A Foreign-owned company wants to develop a nickel strip mine in the headwaters of Hunter Creek
Red Flat Nickel Corporation wants to develop two nickel laterite mines on thousands of acres of National Forest and BLM in Southwest Oregon. The furthest advanced is the Red Flat Mining Project in the headwaters of Hunter Creek and the North Fork Pistol River.
The project area is approximately seven miles southeast of Gold Beach, Oregon and the mouth of the world famous Rogue River about seven miles inland from the Wild Rivers Coast of Oregon and Cape Sebastian State Scenic Corridor Park.
It’s a unique botanically rich area known as Red Flat that includes the Hunter Creek Bog and North Fork Hunter Creek Areas of Critical Environmental Concern (BLM), the Red Flat Botanical Area (FS) and the proposed Veva Stansell Botanical Area (FS).
While Red Flat mining claims are located on lands managed by the Coos Bay District BLM, the company is proposing exploratory drilling on lands managed by the Rogue River-Siskiyou National Forest.
The Red Flat Mining Project
In November 2012, Red Flat Nickel Corporation (RFNC) submitted a mining plan of operations for the Red Flat Confirmation Drilling Program. The Forest Service has renamed mining project. It’s now called RF-38 Test Drilling. The mining plan plan of operations states it’s phase II of a “continuing operation.” The company’s ultimate goal is to develop a nickel laterite mine in the project area.
RFNC is a subsidiary St. Peter Port Capital Limited. In order to expedite, the environmental analysis process and ultimately approval of the confirmation drilling, RFNC is paying for the environmental analysis.
In 2007, Red Flat Nickel Corporation located approximately 114 federal mining claims on Rogue River-Siskiyou National Forest and Coos Bay District BLM lands at Red Flat. According to BLM’s LR 2000 data base the claims are located as lode claims which are approximately 20 acres in size.
According to the Red Flat Mining Plan of Operation (POO):
From 2007 to 2009 the claimant completed additional surface sampling and drilling, including approximately 5,600 feet of drilling in 652 shallow auger holes, bulk sampling and 12 deeper sonic drill holes across the claim block.
There was no public notice that the mining company was conducting these activities on National Forest land until after the fact when Red Flat Nickel Corporation submitted a mining plan of operation for “confirmation drilling” at Red Flat. The POO describes the drilling project:
The claimant intends to continue sub-surface exploration through a limited deeper drilling program of approximately 1,500 feet of additional drilling in 35 drillholes to delineate mineralization at depth and to confirm the results of the prior work.
Forest Service Environmental Analysis
The Rogue River-Siskiyou National Forest (RR-SNF) determined that only a categorical exclusion (CE) was need to comply with the National Environmental Policy Act for what they’re calling RF-38 Test Drilling. On November 13, 2013 the RR-SNF published an unsigned preliminary decision memo for the Red Flat Mining Plan of Operations. A 30 day public comment period followed.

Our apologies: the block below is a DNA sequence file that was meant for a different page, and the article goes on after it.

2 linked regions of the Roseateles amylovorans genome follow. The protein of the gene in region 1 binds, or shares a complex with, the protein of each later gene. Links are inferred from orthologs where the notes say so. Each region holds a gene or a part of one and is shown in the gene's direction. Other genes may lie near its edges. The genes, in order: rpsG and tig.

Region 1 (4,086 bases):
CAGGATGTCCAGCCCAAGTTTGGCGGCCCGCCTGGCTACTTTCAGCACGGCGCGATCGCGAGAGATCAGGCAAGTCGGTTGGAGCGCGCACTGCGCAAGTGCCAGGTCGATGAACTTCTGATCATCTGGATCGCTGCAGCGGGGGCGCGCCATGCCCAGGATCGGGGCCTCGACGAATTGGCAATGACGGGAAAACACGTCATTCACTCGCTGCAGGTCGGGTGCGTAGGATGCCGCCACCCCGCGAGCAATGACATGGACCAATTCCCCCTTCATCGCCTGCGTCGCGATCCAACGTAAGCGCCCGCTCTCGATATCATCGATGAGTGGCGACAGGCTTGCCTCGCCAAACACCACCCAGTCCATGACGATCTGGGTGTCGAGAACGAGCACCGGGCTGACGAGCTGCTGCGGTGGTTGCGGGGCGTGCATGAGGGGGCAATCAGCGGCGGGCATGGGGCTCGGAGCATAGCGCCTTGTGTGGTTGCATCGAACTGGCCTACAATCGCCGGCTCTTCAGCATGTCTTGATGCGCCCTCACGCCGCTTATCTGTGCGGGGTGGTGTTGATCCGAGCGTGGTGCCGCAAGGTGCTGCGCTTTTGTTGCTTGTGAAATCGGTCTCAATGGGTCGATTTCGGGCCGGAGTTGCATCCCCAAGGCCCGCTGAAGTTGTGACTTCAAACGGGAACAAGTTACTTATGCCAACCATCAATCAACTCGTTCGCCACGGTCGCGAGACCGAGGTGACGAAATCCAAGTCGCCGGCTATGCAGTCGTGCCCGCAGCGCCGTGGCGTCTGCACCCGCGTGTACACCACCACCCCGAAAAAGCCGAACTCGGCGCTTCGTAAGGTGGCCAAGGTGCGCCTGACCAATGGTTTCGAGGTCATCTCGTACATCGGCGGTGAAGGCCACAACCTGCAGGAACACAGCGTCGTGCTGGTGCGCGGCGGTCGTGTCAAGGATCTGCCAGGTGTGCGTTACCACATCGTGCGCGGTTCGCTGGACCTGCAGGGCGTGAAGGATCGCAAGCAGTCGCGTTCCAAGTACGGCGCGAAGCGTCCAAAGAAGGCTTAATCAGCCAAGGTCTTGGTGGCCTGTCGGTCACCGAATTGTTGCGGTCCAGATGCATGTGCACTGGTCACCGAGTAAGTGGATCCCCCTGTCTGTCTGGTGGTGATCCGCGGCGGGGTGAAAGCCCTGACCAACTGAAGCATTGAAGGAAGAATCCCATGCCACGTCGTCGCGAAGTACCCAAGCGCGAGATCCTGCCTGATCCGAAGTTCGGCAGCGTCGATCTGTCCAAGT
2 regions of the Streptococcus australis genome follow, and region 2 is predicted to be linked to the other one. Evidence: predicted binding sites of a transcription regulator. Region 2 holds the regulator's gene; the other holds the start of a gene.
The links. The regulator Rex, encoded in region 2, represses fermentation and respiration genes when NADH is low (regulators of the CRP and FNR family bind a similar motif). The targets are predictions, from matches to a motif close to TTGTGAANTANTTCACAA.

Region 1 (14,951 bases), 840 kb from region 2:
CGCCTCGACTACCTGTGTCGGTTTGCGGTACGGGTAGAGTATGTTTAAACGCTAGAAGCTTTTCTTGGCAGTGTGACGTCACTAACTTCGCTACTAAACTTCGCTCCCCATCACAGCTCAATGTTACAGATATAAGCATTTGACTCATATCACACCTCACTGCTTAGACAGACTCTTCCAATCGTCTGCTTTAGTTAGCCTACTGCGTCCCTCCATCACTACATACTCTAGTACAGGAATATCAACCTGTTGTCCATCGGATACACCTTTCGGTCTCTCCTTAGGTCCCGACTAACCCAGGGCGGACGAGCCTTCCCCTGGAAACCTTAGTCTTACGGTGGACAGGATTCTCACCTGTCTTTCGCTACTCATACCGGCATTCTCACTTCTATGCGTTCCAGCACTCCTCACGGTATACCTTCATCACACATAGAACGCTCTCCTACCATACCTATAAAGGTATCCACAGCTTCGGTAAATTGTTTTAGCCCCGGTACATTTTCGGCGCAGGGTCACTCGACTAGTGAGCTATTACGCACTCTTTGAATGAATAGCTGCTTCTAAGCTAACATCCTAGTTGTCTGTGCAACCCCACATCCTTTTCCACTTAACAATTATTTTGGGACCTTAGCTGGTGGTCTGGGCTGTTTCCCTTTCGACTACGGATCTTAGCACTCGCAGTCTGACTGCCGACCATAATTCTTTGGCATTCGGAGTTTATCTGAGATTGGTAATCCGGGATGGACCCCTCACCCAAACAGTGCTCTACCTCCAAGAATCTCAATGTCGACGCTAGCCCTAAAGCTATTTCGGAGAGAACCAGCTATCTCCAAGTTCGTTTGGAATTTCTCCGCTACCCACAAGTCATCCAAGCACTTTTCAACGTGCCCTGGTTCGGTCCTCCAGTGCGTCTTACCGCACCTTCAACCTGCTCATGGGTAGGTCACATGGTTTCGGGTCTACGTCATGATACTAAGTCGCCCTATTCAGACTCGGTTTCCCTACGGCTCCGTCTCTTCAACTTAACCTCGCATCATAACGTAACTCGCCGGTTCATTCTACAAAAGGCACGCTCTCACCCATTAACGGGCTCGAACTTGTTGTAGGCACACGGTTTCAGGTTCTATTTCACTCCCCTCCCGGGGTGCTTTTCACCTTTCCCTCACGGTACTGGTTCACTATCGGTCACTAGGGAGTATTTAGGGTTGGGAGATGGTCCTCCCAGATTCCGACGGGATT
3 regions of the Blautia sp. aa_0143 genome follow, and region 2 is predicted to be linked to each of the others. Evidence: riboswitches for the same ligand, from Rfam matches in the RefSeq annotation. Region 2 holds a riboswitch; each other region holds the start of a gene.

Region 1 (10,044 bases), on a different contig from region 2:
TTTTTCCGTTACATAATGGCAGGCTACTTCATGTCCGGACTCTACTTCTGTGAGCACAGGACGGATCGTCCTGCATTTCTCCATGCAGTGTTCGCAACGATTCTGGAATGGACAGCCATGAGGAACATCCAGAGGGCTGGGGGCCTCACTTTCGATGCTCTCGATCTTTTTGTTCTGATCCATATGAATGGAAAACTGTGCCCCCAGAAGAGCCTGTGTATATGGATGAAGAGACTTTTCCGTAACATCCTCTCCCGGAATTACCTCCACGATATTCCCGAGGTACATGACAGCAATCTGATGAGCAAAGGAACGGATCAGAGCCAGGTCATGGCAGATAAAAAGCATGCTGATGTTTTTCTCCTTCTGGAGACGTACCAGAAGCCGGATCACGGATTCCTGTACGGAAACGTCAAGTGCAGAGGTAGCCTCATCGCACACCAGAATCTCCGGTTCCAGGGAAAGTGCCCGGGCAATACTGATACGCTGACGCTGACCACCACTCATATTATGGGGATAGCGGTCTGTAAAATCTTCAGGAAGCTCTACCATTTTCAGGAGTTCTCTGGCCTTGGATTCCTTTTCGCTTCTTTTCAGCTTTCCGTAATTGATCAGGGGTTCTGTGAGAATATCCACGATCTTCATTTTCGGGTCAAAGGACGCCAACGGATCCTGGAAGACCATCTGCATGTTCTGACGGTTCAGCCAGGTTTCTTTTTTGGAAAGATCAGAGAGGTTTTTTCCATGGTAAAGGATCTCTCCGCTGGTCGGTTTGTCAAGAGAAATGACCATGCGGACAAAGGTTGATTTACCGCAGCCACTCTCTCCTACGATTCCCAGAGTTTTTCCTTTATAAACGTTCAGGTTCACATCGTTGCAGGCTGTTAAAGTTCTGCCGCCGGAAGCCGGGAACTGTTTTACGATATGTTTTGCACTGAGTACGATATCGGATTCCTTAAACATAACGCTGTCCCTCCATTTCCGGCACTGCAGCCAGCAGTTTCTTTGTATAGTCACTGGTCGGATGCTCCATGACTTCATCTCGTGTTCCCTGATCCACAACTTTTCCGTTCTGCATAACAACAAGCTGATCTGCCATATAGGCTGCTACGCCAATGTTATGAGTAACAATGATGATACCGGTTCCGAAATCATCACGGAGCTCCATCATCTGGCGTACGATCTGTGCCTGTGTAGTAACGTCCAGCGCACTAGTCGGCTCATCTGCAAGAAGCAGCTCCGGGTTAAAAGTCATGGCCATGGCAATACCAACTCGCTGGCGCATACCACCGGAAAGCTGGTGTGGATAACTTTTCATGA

The RR-SNF received over 600 comments for what they thought would be a relatively uncontroversial mineral exploration project. They were wrong.
Click here to go to the Forest Service’s project webpage for the Red Flat Mining Plan of Operations (RF-38). The webpage includes the environmental documents, public notices, plan of operations, comments and other information about the RF-38 Project. On the Forest Service page you can sign up for email updates. Click here to subscribe to Forest Service updates for RF-38.
Check the right sidebar for updates and more information.
Naturally Occurring Asbestos
One of the concerns with developing and operating a nickel strip mine in the Red Flat Area is the disturbance of naturally occurring asbestos (NOA) that have been found in the area. NOA can be a human health concern in parts of the country with certain types of geologic formations including serpentine terrain. One form of NOA is chrysotile.
A March 14, 1957 mineral report conducted by Southwest Engineering Company for Pacific Nickel Corporation found that samples from the Red Flat area contained 3% chrysotile. Click here to download a copy of the report from Oregon Department of Minerals and Geology. The sample contained more chrysotile than chromite.
Principle ownership in Red Flat Nickel Corporation is held by St. Peter Port Capital (SPPC) of Guernsey, a British Protectorate. SPPC’s most recent annual report describes Red Flat Nickel Corporation as a subsidiary of SPPC. Check out our “mining threats” page for more information about RFNC. See also the April 7, 2013 Medford Mail Tribune.
Excuse our dust
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